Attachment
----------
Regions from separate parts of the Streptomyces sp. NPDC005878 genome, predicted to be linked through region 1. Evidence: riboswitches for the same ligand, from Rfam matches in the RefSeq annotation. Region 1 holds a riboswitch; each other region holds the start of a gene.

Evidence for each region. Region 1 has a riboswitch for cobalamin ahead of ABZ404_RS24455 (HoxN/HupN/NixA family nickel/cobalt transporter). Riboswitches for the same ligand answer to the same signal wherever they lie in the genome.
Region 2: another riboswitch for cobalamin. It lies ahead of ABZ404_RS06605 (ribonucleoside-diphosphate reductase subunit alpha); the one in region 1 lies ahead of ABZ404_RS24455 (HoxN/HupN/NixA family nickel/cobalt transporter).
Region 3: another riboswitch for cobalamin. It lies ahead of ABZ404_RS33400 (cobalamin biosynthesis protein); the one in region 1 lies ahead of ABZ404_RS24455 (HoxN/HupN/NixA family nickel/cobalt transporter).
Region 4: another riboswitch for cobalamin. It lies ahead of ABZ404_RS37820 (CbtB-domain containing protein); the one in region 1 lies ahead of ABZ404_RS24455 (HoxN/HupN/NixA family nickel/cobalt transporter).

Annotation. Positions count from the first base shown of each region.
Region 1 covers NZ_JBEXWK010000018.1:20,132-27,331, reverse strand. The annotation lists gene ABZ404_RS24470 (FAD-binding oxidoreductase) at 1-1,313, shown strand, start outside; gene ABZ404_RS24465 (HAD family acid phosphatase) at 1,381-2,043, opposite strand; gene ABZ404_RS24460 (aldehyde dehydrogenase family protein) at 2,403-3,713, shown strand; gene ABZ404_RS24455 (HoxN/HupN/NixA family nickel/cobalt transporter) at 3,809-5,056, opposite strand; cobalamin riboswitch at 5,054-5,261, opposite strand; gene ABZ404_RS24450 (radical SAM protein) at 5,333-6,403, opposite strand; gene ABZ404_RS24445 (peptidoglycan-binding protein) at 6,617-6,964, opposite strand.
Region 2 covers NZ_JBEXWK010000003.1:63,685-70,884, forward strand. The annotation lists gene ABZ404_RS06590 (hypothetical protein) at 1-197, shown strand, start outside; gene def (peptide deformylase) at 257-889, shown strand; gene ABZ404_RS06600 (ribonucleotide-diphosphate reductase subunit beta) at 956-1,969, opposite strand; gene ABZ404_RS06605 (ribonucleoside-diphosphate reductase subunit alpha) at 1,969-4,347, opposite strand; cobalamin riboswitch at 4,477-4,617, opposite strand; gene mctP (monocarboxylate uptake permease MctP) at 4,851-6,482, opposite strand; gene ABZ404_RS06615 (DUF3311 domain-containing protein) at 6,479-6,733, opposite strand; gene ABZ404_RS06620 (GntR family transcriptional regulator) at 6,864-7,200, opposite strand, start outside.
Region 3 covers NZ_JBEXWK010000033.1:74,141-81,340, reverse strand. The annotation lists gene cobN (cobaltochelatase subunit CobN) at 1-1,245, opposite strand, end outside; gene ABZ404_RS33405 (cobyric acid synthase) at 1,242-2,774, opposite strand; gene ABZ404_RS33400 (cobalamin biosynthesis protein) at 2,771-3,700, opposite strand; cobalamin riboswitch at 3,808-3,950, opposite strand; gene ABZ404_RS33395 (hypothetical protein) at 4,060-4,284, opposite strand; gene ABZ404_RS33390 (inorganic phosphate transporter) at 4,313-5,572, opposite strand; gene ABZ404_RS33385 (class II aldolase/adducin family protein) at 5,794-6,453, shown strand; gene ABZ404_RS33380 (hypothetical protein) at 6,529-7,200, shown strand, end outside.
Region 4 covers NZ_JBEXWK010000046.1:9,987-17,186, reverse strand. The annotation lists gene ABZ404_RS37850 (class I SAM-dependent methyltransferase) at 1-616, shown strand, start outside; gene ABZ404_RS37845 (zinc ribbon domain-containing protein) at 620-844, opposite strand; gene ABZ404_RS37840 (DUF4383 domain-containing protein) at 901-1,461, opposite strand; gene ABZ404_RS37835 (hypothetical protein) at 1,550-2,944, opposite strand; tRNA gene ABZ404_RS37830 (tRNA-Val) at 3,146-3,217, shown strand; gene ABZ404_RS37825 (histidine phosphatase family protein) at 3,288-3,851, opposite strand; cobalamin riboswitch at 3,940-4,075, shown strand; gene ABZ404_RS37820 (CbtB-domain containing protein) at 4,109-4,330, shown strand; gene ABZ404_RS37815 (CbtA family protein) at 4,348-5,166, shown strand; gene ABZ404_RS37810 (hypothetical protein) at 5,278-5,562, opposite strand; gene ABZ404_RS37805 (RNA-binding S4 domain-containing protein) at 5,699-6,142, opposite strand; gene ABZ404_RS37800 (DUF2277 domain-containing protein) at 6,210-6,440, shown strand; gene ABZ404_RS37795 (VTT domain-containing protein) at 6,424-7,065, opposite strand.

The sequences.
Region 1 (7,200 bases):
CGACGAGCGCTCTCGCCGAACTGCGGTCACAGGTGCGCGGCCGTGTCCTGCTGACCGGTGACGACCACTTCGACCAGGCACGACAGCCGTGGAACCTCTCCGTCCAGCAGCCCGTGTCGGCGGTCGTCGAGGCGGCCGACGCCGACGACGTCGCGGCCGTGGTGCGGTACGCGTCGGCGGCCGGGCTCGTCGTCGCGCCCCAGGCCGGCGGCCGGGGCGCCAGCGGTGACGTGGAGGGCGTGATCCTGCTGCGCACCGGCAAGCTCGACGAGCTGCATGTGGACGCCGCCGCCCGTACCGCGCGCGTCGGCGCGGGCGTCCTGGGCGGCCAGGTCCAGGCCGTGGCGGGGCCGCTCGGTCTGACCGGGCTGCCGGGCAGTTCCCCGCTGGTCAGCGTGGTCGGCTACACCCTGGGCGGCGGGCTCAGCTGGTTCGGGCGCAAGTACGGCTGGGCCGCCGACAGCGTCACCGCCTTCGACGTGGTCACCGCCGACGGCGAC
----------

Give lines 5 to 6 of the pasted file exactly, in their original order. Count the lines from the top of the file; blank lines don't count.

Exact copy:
Region 4: another riboswitch for cobalamin. It lies ahead of ABZ404_RS37820 (CbtB-domain containing protein); the one in region 1 lies ahead of ABZ404_RS24455 (HoxN/HupN/NixA family nickel/cobalt transporter).

Annotation. Positions count from the first base shown of each region.